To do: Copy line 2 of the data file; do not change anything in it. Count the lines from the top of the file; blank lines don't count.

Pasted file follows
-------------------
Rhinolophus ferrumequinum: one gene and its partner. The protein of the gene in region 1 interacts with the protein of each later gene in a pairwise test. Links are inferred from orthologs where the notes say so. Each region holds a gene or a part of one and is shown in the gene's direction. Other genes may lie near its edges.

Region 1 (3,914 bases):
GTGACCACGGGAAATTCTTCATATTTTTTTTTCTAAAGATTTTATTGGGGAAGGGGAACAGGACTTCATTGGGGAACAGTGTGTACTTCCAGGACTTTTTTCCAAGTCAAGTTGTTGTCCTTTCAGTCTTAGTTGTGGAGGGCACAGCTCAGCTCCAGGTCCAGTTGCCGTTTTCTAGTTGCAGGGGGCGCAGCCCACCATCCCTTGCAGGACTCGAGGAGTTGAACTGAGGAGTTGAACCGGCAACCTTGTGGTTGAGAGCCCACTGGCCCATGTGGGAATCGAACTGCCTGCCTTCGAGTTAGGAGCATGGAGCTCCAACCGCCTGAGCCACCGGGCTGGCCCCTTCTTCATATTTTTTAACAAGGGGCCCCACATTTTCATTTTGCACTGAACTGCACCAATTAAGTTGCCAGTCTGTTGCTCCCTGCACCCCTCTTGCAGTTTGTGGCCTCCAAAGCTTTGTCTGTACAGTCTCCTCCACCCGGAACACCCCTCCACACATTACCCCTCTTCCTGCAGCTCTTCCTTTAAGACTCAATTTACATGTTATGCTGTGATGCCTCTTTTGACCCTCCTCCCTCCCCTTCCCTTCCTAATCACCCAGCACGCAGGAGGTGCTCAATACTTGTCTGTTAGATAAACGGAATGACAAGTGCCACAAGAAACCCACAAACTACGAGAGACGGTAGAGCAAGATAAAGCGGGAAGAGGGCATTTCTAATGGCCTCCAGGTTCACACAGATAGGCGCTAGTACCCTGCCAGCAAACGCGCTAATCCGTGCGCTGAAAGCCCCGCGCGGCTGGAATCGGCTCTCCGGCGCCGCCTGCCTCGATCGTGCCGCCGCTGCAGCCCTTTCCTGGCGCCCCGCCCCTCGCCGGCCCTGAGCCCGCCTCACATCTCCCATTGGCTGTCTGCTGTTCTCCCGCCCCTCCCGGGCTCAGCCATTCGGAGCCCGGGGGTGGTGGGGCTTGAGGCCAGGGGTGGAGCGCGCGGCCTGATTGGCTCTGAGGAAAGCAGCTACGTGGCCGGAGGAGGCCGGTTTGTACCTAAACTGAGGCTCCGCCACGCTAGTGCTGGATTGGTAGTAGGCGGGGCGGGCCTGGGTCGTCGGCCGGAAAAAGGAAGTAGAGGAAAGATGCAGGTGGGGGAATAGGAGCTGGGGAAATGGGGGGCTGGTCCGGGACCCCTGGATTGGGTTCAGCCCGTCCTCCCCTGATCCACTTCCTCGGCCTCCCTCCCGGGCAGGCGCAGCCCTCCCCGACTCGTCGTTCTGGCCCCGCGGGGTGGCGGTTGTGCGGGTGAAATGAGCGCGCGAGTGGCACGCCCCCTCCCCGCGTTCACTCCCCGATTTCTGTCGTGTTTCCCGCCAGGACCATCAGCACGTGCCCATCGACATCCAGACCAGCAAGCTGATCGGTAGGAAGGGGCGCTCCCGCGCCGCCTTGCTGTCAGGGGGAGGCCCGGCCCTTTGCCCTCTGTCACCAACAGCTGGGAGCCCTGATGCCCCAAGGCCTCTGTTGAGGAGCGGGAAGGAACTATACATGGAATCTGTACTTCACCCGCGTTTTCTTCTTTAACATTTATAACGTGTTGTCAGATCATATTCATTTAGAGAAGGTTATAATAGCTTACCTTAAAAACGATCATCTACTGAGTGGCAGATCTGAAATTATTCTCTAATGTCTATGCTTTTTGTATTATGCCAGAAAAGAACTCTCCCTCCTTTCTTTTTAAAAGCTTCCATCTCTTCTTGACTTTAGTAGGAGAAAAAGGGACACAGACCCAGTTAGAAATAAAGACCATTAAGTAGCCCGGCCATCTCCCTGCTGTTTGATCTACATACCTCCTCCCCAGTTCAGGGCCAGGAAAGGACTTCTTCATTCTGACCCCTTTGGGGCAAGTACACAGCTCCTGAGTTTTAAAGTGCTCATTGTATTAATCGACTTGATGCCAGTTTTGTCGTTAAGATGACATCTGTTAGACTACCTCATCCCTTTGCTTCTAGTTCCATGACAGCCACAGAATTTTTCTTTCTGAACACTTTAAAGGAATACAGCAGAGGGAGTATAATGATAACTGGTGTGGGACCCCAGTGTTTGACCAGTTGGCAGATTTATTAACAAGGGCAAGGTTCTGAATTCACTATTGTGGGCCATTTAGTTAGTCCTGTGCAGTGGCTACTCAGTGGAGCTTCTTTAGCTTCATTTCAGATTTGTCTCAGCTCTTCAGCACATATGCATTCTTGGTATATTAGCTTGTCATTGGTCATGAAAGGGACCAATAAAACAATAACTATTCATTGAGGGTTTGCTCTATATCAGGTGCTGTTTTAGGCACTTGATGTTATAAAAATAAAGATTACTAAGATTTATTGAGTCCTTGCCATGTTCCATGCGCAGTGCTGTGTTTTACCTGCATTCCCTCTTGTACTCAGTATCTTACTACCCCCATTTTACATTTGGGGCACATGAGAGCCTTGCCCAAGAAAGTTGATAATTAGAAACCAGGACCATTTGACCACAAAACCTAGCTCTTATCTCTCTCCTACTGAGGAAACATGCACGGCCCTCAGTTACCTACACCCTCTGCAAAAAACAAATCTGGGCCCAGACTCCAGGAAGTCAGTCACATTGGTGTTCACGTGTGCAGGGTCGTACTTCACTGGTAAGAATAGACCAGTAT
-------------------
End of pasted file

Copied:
Region 1 (3,914 bases):